One of the first steps to buying a home is understanding how much you can afford for a down payment, then monthly toward your mortgage. At its core, a mortgage is a loan that you use to purchase a home. But like most other purchases, there are several ways to approach your mortgage so that it works best for you.
Deciding on your down payment
While you won’t be applying for a mortgage until you have an accepted offer on the house that you want to buy, you should have an idea of how much you can afford. In order to do that you want to be pre-qualified by a lender. Establishing this range will also help you decide how much you can afford for a down payment, which is the percentage of the home’s value that you will pay up front. Typically a down payment of 20 percent (or more) is ideal, but you can determine how much you are willing and able to put down. Remember, the more you put down, the less you will pay in monthly mortgage payments. Putting down less than 20 percent also necessitates private mortgage insurance (PMI) – unless you are a first-time home buyer coming to Union Savings Bank for your mortgage. Our First-Time Home Buyers program* requires just 10.10 percent down without the need to pay PMI.
Choosing a term
The term of your mortgage indicates how much time you have to pay the loan back to your lender. Thirty-year mortgages are very common, but you can also accelerate your payment schedule to 20 or even 15 years. The shorter your term, the higher your monthly mortgage payments will be.
Fixed Rate or Variable Rate?
Another decision you’ll need to make about your mortgage is whether a fixed rate or a variable rate is the right fit for you. While their names are fairly straightforward, you will want to weigh your options carefully.
Fixed-rate mortgages are typically simpler overall, offering one consistent interest rate over the lifespan of your loan. A fixed-rate mortgage makes it easier to calculate how much you will be spending month to month, especially if you currently have or will have other payments like car or education loans.
Variable-rate mortgages (or adjustable-rate mortgages) offer flexibility, especially for buyers who know that their stay in a property is not long term. While not fixed, many of the ARM programs do offer an initial period of fixed rates such as 3/1, 5/1 and 7/1 followed by rates that can fluctuate up to a certain amount. Variable-rate mortgages have their advantages, but they are not for everyone. Make sure you fully understand the calculations and the risks involved before choosing this option.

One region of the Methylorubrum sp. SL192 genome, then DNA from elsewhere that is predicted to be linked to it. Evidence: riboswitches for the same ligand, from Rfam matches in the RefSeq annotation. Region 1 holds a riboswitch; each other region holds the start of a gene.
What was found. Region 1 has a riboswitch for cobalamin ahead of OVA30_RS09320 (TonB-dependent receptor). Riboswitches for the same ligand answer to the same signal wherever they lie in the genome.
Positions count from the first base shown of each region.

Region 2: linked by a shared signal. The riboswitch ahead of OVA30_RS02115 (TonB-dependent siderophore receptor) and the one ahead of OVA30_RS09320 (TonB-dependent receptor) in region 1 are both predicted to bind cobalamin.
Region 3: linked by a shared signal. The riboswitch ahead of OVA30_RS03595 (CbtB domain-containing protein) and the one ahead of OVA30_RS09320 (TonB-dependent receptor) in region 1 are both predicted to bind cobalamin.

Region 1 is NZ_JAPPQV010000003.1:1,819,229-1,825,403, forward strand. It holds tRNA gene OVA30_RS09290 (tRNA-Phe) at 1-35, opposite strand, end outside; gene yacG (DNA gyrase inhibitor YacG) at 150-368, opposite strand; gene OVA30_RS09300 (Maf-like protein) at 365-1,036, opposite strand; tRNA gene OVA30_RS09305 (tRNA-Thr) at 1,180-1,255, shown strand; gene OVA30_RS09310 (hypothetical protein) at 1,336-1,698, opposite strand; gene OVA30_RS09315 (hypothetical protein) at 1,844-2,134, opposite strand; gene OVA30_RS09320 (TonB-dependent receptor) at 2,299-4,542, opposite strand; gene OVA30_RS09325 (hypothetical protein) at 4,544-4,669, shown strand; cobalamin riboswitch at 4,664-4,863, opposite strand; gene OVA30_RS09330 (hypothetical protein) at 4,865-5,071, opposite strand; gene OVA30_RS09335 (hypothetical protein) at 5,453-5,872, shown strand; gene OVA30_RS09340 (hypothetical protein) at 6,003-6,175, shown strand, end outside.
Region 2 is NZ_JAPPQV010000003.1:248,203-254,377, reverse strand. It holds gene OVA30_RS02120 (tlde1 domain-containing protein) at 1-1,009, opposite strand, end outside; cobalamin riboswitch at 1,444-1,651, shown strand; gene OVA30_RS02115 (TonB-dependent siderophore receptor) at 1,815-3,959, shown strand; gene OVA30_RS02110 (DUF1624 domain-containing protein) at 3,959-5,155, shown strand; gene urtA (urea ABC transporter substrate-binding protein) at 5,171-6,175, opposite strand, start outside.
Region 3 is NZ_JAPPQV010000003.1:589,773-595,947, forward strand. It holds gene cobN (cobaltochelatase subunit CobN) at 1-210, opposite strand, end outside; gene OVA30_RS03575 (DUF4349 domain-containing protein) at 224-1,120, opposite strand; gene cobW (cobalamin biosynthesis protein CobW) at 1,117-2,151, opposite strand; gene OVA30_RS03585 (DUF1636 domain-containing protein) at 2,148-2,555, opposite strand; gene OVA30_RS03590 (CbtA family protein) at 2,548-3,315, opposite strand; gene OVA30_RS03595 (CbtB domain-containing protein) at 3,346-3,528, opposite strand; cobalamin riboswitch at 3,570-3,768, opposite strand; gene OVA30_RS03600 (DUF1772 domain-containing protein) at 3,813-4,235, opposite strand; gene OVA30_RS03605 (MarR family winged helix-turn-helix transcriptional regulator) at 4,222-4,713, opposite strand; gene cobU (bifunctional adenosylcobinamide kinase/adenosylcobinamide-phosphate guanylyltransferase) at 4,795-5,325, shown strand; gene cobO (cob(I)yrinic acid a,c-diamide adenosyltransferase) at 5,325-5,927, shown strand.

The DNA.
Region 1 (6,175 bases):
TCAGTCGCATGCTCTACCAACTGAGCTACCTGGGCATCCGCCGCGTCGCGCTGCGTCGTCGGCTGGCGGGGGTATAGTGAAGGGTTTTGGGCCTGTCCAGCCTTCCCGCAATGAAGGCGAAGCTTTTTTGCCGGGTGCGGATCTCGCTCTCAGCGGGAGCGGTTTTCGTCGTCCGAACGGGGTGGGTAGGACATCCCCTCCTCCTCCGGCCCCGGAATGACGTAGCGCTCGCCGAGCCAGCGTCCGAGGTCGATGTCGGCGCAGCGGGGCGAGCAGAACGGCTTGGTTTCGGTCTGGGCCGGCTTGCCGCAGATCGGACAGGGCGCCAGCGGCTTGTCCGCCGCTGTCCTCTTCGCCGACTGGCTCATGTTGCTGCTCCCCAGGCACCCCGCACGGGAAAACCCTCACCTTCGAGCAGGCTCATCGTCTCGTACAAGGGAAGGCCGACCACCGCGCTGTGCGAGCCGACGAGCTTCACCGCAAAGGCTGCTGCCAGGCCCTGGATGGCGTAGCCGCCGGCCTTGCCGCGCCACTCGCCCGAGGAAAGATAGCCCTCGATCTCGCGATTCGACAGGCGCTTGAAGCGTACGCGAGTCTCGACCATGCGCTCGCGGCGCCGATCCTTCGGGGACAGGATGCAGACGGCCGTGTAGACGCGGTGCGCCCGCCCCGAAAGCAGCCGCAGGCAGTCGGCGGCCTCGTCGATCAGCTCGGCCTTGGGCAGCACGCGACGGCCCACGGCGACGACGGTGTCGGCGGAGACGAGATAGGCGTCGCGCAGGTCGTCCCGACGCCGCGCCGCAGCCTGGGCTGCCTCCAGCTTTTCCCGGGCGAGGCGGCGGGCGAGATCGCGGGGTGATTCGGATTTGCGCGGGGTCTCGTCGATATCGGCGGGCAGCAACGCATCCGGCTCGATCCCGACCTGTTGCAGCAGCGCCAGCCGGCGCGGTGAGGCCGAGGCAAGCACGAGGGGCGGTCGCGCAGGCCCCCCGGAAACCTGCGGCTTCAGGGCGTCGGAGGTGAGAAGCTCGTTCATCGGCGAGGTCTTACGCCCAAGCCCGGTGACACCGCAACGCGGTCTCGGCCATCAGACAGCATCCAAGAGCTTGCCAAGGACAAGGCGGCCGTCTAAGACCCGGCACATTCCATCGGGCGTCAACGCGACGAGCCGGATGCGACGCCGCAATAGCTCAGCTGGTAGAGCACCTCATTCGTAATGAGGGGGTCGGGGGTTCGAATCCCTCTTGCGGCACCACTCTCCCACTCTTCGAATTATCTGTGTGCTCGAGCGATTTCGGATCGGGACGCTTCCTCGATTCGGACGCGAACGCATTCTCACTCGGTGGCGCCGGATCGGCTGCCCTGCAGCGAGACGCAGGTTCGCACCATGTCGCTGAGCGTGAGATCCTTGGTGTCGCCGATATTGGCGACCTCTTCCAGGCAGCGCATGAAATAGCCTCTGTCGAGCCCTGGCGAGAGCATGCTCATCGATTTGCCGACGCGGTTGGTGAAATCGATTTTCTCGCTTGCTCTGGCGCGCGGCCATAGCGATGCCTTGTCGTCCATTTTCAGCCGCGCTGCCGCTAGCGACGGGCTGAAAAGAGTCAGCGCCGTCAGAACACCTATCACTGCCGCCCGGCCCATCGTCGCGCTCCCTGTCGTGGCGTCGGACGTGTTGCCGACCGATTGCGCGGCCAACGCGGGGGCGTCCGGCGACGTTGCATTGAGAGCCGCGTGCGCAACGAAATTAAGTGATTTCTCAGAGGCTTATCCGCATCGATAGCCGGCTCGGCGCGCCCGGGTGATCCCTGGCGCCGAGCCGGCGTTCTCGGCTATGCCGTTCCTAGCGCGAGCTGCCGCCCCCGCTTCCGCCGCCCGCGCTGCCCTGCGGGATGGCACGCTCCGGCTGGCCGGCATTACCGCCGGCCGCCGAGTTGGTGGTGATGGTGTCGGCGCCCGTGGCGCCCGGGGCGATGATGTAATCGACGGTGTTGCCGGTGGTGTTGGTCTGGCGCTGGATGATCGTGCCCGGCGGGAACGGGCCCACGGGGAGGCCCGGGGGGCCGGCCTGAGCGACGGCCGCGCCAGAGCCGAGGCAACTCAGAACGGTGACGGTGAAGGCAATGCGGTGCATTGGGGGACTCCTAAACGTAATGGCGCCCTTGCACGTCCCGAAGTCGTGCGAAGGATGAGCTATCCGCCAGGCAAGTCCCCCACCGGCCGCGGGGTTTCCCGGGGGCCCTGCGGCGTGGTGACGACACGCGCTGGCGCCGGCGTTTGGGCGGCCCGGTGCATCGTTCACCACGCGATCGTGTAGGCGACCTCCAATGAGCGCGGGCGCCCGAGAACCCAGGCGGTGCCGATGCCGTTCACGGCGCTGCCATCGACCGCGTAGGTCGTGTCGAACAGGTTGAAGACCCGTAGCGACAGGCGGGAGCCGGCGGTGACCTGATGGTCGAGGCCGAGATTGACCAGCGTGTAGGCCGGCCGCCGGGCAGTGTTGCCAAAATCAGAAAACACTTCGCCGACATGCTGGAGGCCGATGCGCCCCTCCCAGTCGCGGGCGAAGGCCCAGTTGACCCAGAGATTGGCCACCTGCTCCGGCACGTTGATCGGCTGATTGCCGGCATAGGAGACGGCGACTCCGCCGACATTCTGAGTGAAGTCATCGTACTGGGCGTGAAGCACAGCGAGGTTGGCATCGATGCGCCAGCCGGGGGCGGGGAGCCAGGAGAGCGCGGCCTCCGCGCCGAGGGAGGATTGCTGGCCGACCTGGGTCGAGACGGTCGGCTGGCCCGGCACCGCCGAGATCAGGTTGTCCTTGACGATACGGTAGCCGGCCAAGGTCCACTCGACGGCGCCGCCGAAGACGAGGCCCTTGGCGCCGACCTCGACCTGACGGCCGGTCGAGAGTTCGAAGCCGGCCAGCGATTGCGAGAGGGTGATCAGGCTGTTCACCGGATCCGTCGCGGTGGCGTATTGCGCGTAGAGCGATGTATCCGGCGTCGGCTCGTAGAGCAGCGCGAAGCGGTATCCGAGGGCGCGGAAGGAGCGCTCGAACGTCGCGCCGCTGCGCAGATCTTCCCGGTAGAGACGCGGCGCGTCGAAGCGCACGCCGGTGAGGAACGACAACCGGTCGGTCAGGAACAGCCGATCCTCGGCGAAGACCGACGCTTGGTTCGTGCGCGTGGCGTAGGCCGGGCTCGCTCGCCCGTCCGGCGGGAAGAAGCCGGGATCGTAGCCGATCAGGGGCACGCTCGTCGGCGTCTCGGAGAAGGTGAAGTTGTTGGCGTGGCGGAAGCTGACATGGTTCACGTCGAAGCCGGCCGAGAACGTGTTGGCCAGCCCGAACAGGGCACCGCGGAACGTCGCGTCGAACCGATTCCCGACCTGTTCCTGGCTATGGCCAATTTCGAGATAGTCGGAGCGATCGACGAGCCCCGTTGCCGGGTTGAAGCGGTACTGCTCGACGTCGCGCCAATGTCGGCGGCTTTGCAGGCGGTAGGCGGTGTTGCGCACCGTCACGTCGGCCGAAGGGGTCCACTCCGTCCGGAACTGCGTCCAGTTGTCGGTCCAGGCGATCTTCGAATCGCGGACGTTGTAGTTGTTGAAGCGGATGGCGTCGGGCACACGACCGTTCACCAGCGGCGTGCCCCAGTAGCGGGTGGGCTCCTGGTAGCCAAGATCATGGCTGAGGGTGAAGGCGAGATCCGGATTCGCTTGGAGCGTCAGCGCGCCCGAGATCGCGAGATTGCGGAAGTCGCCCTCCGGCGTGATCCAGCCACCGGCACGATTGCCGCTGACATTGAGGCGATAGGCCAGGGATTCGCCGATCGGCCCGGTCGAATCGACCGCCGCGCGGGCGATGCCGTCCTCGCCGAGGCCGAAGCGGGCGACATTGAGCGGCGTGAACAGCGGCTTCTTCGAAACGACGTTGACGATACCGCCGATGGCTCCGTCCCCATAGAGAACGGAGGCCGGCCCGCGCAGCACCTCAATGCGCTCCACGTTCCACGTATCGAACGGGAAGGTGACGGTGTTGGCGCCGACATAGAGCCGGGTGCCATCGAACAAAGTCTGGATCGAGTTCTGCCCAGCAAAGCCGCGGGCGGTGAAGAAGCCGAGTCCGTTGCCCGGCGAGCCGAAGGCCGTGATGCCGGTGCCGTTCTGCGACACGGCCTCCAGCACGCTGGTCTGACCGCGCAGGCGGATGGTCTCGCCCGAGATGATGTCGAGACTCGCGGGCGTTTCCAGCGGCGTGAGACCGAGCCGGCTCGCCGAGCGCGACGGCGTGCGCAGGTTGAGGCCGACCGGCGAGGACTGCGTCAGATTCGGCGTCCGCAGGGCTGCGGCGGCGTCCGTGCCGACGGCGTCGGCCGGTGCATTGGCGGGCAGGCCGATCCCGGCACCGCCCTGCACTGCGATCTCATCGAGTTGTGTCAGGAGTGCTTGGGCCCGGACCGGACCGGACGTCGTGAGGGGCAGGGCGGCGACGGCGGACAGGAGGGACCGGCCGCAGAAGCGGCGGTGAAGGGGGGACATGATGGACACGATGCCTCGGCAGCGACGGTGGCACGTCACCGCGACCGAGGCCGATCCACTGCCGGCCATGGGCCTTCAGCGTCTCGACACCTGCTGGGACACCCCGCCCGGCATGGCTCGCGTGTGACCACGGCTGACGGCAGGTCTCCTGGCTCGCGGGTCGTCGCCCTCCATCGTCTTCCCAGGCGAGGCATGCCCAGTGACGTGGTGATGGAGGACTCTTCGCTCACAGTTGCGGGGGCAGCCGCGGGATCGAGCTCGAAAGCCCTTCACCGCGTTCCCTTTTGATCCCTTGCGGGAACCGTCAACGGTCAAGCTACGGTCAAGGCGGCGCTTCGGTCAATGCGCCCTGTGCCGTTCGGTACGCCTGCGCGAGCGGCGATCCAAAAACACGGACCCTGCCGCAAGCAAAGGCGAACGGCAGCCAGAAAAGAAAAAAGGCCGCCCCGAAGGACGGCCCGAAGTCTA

What other costs are involved?
In addition to monthly mortgage payments, you should take some other costs into consideration when deciding how much house you can afford. These costs can include, but are not limited to, home insurance, real estate taxes, common charges/association fees if applicable as well as other closing costs and PMI, depending on your down payment.
As you will find throughout the course of searching for your home, taking out a mortgage and making the purchase, buying a house is not a one-size-fits-all process. Location, market activity and events happening in your own life can influence how you approach buying a home. Taking a step back from what can be an emotional and, at times stressful process can help you envision what kind of home you can afford, making the search and purchase as smooth as possible.
Meeting with a mortgage specialist is another way to help the process along, and offer peace of mind when making your decisions. At Union Savings Bank, our team of mortgage specialists can sit down with you to review your options and help you on your way to finding the perfect home. Contact us for more information, and happy house hunting.
*Some restrictions apply. Call our Mortgage Team at 203.830.4800 to learn more.